Our hearts beat faster when we read about these one-in-a-gazillion cases, but journalism is often a tougher sell. Google offers lots of tutorials on making the most of AdSense because it is in their self-interest to help you. However, it will also punish you by canceling your account if you fail to adhere to its requirement or you try to cheat by clicking on your own site or recruiting others to do so.
One of the best free resources is still John Saddington’s 2011 A Blogger’s Guide to Earning More with Google AdSense. Anything you do to improve your performance for Google AdSense is usually good for improving traffic overall. Learning how to tag using keywords that lure enough of the right audience is essential.
Last year Google announced a meta keywords tag for news sites. It takes a bit of tweaking your CSS to make this happen, but it means you no longer have to write dull headlines just to load them up with keywords.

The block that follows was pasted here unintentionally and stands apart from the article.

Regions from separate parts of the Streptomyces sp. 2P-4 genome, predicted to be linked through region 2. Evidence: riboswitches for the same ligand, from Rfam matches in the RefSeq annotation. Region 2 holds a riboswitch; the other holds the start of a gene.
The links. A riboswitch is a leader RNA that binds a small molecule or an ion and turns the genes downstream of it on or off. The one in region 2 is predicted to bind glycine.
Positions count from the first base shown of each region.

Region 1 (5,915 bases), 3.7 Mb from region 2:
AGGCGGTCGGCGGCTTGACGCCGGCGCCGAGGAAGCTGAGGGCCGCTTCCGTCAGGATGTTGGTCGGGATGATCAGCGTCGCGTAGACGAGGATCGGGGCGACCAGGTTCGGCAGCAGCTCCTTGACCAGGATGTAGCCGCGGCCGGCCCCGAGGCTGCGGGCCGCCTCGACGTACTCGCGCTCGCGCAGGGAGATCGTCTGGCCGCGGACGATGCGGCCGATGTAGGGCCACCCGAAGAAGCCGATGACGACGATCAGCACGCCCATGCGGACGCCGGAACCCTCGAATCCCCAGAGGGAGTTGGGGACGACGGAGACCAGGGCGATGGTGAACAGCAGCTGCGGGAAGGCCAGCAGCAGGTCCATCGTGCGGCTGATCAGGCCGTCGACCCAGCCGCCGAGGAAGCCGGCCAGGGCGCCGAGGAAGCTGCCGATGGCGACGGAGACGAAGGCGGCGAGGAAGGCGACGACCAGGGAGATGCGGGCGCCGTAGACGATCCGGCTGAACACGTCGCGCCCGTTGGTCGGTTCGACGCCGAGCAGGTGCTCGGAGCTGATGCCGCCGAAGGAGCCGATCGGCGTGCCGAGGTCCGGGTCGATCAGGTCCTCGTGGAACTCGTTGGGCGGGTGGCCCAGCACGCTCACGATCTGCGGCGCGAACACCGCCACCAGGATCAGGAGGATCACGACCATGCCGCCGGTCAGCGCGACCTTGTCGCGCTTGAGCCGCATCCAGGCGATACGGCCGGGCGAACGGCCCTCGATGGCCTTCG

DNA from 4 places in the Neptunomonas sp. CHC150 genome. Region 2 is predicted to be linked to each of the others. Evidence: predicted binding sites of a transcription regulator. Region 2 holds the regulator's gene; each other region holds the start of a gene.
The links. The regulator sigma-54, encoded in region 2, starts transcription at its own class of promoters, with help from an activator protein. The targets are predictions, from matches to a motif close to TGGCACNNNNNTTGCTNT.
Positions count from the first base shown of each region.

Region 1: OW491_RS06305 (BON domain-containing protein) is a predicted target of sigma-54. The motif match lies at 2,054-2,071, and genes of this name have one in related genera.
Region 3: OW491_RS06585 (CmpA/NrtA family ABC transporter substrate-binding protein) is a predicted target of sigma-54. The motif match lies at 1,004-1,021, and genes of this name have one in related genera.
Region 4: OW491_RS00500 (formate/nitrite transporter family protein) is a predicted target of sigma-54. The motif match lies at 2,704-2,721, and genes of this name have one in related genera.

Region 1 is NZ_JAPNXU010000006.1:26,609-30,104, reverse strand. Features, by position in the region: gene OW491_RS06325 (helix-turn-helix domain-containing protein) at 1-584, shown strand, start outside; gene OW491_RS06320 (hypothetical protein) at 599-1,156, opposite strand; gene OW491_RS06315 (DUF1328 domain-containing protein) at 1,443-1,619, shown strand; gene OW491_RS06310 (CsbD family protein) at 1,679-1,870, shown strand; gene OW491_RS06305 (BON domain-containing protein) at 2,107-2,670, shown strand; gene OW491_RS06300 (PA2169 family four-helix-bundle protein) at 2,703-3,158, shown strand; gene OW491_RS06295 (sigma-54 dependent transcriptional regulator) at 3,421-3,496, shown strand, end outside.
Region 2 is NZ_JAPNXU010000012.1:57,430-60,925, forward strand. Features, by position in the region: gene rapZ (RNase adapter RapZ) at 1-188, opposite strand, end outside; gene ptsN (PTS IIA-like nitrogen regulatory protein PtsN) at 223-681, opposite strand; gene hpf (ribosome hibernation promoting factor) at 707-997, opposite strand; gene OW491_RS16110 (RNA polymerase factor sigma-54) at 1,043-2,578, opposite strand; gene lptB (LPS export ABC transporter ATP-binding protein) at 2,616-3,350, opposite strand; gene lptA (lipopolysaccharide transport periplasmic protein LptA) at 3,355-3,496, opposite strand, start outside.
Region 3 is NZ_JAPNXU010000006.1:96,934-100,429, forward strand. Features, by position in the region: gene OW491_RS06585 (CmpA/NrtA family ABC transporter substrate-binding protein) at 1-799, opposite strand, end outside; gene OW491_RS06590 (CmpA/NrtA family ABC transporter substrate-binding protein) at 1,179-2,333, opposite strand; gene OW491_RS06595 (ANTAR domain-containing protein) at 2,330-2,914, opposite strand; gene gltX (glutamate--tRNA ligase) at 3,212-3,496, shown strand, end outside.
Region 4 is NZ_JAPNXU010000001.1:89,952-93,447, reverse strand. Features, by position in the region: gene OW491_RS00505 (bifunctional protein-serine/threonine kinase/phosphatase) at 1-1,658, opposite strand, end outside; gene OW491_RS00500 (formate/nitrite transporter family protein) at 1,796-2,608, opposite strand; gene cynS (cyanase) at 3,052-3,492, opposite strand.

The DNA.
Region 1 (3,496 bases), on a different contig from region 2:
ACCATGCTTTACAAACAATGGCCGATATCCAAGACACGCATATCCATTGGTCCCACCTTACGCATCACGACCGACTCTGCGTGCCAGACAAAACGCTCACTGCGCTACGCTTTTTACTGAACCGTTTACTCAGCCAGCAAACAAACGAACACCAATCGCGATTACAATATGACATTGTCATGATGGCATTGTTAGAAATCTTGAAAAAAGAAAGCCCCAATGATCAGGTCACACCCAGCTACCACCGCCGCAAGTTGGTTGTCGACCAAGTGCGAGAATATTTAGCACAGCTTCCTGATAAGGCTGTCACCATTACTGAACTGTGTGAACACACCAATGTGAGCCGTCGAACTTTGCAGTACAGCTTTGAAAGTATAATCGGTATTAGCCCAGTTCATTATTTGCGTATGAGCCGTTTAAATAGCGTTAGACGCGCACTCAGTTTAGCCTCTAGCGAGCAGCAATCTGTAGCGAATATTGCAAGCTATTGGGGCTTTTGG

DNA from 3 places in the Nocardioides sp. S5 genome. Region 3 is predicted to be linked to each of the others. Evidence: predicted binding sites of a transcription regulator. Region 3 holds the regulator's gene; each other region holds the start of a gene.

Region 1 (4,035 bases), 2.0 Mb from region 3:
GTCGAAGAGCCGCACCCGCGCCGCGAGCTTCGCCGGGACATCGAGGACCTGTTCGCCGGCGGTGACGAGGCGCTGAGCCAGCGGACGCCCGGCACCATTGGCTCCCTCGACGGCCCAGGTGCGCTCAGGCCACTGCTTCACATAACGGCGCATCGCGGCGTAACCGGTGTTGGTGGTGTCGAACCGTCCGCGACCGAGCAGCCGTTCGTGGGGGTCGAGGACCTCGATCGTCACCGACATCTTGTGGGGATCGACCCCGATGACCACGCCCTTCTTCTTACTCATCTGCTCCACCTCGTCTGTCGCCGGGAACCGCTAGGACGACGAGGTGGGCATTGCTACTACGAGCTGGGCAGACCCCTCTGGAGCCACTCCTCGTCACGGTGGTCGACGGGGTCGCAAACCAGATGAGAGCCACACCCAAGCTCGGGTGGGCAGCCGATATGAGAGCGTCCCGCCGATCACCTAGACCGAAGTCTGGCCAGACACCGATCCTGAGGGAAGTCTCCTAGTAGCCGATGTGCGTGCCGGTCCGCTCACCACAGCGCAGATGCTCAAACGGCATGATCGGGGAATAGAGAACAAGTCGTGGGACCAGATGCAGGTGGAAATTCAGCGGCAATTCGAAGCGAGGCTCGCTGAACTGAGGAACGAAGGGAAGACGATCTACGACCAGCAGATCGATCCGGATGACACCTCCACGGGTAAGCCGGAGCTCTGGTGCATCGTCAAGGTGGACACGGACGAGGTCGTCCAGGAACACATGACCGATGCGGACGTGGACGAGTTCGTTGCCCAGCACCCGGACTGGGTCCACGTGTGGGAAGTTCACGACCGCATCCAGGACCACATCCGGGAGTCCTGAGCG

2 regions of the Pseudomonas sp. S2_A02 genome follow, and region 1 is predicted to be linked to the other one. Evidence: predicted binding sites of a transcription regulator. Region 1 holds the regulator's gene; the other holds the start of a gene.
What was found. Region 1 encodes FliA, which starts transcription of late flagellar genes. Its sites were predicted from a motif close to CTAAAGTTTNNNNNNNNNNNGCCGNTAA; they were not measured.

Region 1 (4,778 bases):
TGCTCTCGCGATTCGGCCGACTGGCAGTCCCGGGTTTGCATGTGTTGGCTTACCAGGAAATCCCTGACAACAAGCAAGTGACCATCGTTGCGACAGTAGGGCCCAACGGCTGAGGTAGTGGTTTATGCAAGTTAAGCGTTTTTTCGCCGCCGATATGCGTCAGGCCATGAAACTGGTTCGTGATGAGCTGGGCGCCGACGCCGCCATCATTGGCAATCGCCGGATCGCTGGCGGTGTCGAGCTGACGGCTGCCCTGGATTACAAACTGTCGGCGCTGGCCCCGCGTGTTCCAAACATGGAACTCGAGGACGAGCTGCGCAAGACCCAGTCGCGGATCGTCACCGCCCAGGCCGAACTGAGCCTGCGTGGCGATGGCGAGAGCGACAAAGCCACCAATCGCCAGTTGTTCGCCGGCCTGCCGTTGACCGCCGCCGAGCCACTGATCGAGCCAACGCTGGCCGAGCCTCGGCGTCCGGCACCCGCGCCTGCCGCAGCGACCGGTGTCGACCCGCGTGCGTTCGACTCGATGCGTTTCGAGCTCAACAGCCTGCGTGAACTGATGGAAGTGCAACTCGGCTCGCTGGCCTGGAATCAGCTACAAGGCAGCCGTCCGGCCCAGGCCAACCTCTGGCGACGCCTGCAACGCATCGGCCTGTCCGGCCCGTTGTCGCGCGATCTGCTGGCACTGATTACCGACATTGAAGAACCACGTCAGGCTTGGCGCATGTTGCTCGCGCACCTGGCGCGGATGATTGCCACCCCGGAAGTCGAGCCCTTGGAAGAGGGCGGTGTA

Without going too deep into the weeds, Double Click for Publishers (DFP) is a Google product that integrates with Adsense. One benefit is that DFP may help you secure higher rates for some of the AdSense links on your pages. As always, Google products offer superior analytics that you can use you to help you make tweaks to boost your income.
- Alternatives to Google AdSense – If you are denied admission to AdSense or you are banned, check out the Top 10 Alternatives to Google AdSense. You might qualify for an option like Vibrant Media’s In-Text (where green links in copy generate popup ads). Or you may find that there is a particular ad network for your particular niche. For example, the Liberal Blog Ad Network offers established site that have more than 2,500 page views a week for more than two months that meet other criteria a chance to use their advertising widget.